Going forward: video post-processing in hardware

It is not uncommon for video decoding hardware to expose post-processing blocks that can execute post-processing algorithms like scaling and denoising in a fast and power-efficient way. Some video decoding APIs, like VA-API, provide a way to interact with these hardware blocks, but no support has been added to cros-codecs yet. This is something that can be explored in a future iteration of the library.

What is now being worked on?

As the cros-codecs project matures, a new area is being tackled by ChromeOS: that of video encoders. On this front, a new encoding interface is being worked on to allow hardware-accelerated video encoding on ARCVM. Another major win for users who may find themselves encoding media for the purposes of video calls or general video content creation. This will initially use VA-API for hardware acceleration, but other backends may be added in the future.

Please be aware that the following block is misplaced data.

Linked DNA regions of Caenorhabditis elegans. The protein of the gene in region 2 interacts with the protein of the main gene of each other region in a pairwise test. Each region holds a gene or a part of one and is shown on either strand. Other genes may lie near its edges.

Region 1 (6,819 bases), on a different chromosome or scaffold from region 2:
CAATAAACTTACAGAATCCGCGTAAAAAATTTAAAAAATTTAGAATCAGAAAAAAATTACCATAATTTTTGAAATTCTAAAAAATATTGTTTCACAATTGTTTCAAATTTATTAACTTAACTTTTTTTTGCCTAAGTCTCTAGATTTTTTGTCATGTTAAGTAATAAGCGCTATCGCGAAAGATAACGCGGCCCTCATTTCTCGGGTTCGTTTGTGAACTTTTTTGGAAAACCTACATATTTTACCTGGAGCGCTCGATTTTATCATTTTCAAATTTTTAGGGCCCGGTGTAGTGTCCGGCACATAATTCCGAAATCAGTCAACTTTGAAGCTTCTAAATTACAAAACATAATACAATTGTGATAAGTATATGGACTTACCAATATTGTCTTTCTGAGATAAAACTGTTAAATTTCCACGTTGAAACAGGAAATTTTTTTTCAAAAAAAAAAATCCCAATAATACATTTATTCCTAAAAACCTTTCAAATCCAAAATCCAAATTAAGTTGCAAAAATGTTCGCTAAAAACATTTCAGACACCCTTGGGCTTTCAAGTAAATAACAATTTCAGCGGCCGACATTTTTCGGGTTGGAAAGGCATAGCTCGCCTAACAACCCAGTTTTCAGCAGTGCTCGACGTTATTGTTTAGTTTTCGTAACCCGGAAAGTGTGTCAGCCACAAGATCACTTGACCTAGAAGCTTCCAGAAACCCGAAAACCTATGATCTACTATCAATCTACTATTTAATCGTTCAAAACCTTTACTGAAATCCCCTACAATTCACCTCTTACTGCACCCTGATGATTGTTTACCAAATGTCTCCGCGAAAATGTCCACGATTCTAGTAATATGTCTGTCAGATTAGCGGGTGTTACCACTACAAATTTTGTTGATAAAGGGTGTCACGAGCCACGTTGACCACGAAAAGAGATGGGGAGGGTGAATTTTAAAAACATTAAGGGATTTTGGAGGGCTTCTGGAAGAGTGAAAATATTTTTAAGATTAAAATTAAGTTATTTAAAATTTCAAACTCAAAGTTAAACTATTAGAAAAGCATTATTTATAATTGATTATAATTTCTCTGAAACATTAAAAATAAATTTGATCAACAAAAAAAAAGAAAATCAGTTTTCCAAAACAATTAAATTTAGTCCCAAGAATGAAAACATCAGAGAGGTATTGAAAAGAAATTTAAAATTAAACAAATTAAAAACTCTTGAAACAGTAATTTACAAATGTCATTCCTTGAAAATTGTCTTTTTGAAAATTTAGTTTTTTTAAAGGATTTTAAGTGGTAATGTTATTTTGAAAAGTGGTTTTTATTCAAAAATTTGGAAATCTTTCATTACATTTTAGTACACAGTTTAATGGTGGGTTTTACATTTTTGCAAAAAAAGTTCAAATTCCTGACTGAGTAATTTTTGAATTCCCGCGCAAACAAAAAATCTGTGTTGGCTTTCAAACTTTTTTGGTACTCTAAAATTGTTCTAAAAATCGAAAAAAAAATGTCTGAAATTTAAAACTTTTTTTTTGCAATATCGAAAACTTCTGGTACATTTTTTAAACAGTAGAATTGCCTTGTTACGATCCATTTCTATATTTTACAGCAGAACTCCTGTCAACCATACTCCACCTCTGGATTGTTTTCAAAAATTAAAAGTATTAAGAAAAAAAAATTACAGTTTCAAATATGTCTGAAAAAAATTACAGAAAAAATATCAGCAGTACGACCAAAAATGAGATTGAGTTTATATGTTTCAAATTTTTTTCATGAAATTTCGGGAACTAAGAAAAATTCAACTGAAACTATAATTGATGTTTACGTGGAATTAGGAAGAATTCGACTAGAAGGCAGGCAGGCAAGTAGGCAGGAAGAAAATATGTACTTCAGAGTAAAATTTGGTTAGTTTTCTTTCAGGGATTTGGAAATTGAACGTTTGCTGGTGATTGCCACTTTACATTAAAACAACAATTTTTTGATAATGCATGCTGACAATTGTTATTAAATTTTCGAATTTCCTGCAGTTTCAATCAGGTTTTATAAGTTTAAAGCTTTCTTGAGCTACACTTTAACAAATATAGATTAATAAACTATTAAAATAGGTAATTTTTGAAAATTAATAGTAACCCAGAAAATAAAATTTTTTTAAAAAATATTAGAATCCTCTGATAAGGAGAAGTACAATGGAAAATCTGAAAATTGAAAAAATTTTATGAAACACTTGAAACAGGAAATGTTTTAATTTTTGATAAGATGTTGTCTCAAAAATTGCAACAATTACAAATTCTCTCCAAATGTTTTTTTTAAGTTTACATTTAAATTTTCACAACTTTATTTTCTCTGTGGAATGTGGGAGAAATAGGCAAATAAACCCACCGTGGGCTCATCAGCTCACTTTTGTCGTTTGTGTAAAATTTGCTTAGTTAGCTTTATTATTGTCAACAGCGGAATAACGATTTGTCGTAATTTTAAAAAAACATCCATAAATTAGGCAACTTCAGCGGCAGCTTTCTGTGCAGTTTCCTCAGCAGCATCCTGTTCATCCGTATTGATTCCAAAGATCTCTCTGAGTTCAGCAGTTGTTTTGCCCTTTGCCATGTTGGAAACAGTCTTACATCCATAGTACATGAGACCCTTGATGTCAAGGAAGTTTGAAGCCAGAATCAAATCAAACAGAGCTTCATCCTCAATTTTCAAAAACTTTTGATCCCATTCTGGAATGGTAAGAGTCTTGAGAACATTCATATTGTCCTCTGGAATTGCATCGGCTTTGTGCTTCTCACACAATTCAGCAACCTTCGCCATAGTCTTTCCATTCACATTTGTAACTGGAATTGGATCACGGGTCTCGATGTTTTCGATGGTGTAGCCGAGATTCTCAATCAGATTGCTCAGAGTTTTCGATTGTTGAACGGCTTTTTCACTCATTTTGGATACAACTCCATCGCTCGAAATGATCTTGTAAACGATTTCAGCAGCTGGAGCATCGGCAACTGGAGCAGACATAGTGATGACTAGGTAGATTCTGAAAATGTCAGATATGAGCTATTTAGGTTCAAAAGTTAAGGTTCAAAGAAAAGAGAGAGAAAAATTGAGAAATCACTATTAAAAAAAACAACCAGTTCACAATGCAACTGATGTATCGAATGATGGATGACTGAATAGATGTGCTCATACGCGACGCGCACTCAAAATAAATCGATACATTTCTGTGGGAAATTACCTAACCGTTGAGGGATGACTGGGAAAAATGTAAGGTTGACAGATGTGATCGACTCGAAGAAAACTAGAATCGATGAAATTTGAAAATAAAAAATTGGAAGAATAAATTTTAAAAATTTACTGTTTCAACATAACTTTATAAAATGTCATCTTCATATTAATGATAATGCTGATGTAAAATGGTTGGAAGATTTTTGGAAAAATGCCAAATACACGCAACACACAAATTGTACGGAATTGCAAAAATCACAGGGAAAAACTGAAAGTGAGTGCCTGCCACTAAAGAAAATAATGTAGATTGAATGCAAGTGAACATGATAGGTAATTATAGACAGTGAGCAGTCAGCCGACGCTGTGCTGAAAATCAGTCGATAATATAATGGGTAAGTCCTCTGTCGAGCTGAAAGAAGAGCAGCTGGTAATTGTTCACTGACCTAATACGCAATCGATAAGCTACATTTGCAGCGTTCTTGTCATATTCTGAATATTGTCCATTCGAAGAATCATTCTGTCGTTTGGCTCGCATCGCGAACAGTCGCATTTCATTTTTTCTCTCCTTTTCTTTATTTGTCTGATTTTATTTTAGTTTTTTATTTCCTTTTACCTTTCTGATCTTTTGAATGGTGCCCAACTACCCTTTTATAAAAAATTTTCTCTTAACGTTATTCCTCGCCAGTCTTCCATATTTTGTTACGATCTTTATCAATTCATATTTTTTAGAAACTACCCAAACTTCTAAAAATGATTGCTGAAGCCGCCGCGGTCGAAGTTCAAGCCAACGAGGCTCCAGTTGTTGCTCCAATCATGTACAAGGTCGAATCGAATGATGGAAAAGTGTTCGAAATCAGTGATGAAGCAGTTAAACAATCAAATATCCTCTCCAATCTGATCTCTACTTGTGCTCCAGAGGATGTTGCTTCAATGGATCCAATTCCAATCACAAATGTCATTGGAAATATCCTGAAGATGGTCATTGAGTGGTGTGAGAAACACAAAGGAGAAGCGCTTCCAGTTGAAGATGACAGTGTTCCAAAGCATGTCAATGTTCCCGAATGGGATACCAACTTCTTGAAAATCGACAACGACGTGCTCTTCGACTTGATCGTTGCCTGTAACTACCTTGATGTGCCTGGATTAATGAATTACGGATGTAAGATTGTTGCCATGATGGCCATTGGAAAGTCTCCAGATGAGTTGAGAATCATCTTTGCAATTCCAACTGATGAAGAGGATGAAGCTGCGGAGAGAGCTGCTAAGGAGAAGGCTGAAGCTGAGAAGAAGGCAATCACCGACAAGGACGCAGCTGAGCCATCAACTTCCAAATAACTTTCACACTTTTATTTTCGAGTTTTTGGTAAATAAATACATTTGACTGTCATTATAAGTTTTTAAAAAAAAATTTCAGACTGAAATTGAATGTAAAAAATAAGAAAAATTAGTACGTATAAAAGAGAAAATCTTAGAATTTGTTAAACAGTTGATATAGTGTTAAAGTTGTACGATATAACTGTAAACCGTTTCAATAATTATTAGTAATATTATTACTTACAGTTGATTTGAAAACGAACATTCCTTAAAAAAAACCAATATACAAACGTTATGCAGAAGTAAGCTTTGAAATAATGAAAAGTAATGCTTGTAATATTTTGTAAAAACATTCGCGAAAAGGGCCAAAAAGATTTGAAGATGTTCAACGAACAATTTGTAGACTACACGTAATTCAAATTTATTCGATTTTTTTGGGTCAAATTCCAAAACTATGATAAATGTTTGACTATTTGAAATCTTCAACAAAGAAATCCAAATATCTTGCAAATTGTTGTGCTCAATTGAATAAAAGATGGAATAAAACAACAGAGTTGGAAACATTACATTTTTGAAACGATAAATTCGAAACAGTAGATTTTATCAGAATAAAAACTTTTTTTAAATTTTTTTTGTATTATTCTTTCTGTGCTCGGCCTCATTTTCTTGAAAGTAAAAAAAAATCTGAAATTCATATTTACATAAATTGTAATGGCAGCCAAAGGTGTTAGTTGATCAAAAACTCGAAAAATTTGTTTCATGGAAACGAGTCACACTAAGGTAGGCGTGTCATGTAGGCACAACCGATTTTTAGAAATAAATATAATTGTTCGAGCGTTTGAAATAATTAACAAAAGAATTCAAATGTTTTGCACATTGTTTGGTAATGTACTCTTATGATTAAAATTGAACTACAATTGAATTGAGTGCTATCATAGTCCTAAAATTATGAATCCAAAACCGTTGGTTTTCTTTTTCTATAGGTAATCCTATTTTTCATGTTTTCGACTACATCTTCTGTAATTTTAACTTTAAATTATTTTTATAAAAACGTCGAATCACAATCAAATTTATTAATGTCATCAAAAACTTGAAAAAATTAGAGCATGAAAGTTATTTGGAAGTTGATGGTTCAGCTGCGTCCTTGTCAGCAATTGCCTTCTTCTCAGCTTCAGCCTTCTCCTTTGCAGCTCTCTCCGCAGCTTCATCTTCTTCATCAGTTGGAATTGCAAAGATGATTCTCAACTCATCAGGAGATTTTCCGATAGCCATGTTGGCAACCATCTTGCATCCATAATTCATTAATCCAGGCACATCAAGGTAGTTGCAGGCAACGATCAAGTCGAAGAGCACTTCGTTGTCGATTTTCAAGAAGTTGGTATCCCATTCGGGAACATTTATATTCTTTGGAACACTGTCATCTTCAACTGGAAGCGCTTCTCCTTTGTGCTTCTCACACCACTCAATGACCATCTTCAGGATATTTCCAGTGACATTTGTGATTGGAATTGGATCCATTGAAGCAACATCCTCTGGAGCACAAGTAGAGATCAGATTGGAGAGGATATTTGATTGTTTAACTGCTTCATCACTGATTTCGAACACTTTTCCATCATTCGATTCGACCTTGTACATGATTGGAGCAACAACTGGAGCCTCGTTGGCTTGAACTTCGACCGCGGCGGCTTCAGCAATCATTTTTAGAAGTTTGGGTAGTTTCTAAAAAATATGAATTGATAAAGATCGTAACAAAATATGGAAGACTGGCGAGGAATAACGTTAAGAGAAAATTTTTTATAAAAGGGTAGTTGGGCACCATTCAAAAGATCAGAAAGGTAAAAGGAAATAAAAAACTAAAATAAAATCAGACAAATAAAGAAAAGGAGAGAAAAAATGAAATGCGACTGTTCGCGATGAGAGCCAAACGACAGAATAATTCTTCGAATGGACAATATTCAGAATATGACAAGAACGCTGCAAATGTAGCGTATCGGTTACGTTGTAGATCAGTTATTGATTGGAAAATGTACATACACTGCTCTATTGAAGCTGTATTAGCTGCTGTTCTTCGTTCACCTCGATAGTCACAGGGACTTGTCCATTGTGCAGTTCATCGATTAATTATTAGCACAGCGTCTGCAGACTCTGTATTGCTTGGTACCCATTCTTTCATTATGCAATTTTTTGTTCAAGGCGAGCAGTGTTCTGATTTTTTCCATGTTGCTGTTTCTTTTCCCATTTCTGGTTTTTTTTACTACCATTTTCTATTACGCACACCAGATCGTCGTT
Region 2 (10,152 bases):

Speaking of other backends and APIs, the ChromeOS team is also working on a stateful interface for video decoding. As Alex Courbot puts it:

The first use of the stateful decoder interface should be as a stateful wrapper to any stateless decoder, i.e. an adapter that turns a stateless decoder into a stateful one.

This will, among other things, make it easier to implement stateful video backends in the future. In particular, this will pave the way to V4L2 stateful support, which will broaden the amount of hardware cros-codecs is able to run on.